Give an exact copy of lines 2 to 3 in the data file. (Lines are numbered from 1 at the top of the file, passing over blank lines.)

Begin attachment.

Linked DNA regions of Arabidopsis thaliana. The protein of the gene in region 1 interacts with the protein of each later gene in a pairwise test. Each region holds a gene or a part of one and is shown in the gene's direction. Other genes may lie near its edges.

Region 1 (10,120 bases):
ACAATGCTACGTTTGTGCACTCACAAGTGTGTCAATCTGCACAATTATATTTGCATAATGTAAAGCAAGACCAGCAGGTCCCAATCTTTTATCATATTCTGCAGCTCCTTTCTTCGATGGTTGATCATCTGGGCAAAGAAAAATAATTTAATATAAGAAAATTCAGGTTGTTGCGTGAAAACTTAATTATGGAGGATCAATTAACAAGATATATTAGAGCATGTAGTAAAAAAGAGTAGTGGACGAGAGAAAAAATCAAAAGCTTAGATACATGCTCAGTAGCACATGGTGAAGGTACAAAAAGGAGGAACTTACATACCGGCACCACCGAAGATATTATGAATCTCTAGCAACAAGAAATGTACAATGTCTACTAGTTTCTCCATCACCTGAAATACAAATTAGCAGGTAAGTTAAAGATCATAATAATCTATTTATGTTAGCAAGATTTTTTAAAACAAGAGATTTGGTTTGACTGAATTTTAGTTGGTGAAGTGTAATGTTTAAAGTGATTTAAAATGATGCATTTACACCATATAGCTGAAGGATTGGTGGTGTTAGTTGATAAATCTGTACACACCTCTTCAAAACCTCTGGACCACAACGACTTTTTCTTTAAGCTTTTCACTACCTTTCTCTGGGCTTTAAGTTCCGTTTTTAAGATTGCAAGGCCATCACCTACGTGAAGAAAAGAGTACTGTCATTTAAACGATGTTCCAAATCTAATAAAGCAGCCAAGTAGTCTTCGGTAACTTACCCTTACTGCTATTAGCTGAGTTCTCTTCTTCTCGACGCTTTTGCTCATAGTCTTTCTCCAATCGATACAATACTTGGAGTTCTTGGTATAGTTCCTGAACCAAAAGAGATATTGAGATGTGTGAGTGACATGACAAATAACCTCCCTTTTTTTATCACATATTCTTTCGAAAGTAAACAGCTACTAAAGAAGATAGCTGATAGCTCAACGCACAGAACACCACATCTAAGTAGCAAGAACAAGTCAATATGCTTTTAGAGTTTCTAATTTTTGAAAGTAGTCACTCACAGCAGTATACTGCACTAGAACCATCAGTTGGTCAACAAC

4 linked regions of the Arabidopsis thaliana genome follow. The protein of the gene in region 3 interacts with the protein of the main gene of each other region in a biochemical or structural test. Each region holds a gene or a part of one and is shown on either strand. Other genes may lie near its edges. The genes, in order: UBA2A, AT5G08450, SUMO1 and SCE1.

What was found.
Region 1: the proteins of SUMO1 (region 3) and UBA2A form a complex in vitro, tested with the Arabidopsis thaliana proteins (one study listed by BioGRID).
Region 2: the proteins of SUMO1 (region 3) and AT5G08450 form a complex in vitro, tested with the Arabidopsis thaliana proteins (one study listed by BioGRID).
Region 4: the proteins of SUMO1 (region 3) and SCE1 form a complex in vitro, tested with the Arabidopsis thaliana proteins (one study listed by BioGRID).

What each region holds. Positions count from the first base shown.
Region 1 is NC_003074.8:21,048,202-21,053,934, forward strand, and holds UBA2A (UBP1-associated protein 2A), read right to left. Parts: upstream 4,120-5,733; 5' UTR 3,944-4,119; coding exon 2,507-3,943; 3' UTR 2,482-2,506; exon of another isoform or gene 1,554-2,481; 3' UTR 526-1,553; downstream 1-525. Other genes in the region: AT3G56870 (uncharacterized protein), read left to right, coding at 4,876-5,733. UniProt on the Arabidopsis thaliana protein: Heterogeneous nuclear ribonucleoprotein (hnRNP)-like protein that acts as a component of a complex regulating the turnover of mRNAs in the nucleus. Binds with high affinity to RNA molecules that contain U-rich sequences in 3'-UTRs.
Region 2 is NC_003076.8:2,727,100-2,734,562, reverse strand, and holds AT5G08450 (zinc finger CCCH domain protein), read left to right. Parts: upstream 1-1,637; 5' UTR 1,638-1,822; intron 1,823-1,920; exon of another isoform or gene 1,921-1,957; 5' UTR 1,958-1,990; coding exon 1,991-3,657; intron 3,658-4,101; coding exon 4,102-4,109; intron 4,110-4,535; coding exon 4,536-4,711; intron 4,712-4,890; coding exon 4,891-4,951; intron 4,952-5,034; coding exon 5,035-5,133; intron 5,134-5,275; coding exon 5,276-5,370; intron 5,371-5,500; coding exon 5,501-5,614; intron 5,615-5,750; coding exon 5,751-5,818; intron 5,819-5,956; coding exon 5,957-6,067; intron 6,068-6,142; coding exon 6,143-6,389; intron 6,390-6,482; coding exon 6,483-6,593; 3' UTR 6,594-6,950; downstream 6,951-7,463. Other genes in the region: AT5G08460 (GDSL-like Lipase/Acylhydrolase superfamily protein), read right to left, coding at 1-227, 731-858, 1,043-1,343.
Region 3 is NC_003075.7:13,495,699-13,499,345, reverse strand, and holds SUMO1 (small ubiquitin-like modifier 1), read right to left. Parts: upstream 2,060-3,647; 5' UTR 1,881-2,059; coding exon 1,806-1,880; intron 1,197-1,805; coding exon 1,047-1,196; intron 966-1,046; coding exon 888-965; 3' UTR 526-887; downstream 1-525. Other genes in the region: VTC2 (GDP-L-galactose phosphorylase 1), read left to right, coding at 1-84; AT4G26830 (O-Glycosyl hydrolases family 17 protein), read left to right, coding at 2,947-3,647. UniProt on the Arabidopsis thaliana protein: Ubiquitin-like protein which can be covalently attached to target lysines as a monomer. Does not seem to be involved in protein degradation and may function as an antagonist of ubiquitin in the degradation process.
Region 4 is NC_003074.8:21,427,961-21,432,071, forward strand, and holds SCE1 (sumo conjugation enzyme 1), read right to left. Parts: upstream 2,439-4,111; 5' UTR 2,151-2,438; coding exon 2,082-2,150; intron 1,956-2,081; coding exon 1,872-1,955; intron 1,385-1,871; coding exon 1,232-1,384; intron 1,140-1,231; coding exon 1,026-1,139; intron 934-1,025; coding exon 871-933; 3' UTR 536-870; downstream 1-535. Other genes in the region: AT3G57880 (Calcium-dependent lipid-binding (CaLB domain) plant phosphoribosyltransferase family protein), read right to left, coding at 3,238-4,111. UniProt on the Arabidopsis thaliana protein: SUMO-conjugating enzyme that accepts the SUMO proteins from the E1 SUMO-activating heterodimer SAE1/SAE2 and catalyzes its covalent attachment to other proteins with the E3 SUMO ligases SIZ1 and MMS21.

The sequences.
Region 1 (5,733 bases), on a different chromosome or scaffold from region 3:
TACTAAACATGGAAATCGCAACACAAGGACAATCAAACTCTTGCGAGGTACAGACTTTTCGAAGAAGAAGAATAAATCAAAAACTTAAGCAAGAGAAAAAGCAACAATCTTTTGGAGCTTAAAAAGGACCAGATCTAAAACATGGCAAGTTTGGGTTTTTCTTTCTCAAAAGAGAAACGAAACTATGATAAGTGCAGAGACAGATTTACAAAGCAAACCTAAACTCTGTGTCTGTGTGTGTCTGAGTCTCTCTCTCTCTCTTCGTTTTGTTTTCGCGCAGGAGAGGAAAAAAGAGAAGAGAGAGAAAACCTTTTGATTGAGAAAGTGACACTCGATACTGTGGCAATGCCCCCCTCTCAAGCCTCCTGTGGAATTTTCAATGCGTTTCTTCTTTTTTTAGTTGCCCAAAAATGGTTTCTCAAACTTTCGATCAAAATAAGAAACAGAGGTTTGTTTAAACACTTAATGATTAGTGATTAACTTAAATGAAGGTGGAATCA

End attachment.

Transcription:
Region 1 (10,120 bases):
ACAATGCTACGTTTGTGCACTCACAAGTGTGTCAATCTGCACAATTATATTTGCATAATGTAAAGCAAGACCAGCAGGTCCCAATCTTTTATCATATTCTGCAGCTCCTTTCTTCGATGGTTGATCATCTGGGCAAAGAAAAATAATTTAATATAAGAAAATTCAGGTTGTTGCGTGAAAACTTAATTATGGAGGATCAATTAACAAGATATATTAGAGCATGTAGTAAAAAAGAGTAGTGGACGAGAGAAAAAATCAAAAGCTTAGATACATGCTCAGTAGCACATGGTGAAGGTACAAAAAGGAGGAACTTACATACCGGCACCACCGAAGATATTATGAATCTCTAGCAACAAGAAATGTACAATGTCTACTAGTTTCTCCATCACCTGAAATACAAATTAGCAGGTAAGTTAAAGATCATAATAATCTATTTATGTTAGCAAGATTTTTTAAAACAAGAGATTTGGTTTGACTGAATTTTAGTTGGTGAAGTGTAATGTTTAAAGTGATTTAAAATGATGCATTTACACCATATAGCTGAAGGATTGGTGGTGTTAGTTGATAAATCTGTACACACCTCTTCAAAACCTCTGGACCACAACGACTTTTTCTTTAAGCTTTTCACTACCTTTCTCTGGGCTTTAAGTTCCGTTTTTAAGATTGCAAGGCCATCACCTACGTGAAGAAAAGAGTACTGTCATTTAAACGATGTTCCAAATCTAATAAAGCAGCCAAGTAGTCTTCGGTAACTTACCCTTACTGCTATTAGCTGAGTTCTCTTCTTCTCGACGCTTTTGCTCATAGTCTTTCTCCAATCGATACAATACTTGGAGTTCTTGGTATAGTTCCTGAACCAAAAGAGATATTGAGATGTGTGAGTGACATGACAAATAACCTCCCTTTTTTTATCACATATTCTTTCGAAAGTAAACAGCTACTAAAGAAGATAGCTGATAGCTCAACGCACAGAACACCACATCTAAGTAGCAAGAACAAGTCAATATGCTTTTAGAGTTTCTAATTTTTGAAAGTAGTCACTCACAGCAGTATACTGCACTAGAACCATCAGTTGGTCAACAAC